Who else but Paul Keating could slip in the shiv and call it acupuncture?

Keating's turn of phrase would be "a breath of fresh air" in Washington and New York media. Murdoch would probably resist the urge to dust him up too much given current circumstances - Murdoch's operation is hardly likely to set their full might against him as they did in the political context of 1990s Australia.

He would be regarded warily in Europe but his task there is probably not impossible, with Labour/Social Democrats in government and receptive to one of their own who survived a recession politically (again, without any political mistake he might make attributed directly back to them). He has standing in Asia, but would have to start from scratch in Russia, India and western Asia.

This flurry of activity shows that Keating doesn't want to just comment on the global economy, nor does he want to be on some committee somewhere - he's actively seeking to get in and shape the architecture himself. There aren't many other takers. Gordon Brown is stuck in domestic politics and would have to see out the job he coveted for so long, and pretty much every other leader is either new to their national leadership or are so tainted by it that they can't transcend to the global level.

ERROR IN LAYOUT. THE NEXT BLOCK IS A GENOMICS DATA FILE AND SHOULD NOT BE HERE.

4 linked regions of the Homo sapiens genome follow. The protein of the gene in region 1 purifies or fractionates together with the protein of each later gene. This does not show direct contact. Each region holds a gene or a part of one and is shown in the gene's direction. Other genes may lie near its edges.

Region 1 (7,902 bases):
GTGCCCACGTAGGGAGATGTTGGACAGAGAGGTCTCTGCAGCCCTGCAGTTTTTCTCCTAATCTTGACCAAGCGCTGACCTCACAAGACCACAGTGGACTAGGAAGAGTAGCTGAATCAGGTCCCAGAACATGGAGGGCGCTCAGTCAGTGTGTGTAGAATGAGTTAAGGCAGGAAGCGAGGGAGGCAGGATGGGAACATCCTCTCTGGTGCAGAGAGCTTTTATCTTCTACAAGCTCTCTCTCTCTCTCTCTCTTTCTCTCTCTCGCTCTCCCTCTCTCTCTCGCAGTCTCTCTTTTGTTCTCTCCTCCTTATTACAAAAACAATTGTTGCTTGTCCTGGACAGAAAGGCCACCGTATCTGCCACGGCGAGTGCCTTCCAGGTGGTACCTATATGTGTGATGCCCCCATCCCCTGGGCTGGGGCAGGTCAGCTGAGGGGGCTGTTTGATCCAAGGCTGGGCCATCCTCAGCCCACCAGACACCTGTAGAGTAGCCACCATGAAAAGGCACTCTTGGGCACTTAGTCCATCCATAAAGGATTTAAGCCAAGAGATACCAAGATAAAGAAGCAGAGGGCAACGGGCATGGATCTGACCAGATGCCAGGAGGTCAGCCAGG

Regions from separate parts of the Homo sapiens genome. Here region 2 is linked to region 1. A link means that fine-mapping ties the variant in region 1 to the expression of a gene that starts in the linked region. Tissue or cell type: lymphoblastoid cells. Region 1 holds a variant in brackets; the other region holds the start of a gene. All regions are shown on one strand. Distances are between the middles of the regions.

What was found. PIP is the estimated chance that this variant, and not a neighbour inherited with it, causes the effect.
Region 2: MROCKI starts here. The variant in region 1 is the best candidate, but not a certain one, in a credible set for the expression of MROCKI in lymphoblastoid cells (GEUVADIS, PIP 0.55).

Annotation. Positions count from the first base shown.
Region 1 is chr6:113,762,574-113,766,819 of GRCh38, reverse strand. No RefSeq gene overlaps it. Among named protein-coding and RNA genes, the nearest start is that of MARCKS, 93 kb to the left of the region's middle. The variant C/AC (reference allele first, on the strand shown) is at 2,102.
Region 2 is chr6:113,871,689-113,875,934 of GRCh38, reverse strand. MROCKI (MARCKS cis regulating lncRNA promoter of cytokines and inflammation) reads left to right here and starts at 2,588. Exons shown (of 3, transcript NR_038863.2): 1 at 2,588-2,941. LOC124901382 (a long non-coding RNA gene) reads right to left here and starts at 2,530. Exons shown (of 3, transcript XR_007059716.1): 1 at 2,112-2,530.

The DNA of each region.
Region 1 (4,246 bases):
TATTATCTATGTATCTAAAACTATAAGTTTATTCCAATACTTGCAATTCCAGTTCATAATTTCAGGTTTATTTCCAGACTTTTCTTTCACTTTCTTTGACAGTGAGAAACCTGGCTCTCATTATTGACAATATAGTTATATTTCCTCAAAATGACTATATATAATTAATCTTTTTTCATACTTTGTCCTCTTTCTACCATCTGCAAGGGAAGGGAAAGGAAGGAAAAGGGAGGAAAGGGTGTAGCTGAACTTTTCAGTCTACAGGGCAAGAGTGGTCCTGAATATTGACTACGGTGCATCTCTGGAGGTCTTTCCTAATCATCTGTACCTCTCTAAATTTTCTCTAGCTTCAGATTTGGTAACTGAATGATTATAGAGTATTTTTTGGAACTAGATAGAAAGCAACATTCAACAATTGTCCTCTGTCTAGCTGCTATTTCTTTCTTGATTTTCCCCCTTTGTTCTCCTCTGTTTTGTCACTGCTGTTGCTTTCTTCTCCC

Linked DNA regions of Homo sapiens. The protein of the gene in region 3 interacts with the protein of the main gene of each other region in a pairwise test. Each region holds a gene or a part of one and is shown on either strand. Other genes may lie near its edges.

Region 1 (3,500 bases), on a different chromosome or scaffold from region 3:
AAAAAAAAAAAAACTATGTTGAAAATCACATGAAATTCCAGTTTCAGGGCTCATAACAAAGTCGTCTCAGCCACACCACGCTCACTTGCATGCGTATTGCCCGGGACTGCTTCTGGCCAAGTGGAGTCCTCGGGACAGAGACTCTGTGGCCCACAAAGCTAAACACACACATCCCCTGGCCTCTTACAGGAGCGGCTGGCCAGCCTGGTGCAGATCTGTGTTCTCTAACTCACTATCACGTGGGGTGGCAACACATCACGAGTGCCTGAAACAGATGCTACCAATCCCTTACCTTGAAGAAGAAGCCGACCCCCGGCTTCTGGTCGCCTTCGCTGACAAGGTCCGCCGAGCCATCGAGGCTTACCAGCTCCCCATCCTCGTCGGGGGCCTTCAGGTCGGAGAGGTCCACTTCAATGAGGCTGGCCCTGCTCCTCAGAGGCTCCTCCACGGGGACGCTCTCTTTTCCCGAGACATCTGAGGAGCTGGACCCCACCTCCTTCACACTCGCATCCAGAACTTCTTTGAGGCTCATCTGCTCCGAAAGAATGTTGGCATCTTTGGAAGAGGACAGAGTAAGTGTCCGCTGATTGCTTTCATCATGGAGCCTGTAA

He's doing the big-picture stuff, but unlike his mentor Jack Lang wittering away in his little office in Surry Hills, Keating is out there getting noticed by people with the power to make these sorts of decisions. He has the opportunity to lift his legacy beyond the kuturkrieg. He won't be able to remake global economic frameworks Bretton Woods-style because the current predicament involves nothing like the devastation and geopolitical power upheavals of World War II. Don't worry, it isn't like Australia is getting ahead of the game to any extent, or that Keating's grandiosity is unfettered.

For Kevin Rudd, having Keating in a global role is squarely in line with his worldview and his ambitions for Australia on the world stage. Domestically, it also cements a perception that Labor is the party for getting Australia out of recession, while the Liberals are just good-time Charlies only capable of frittering away the boomtime gains (a perception that will be reinforced, not diminished, by putting up Costello as leader).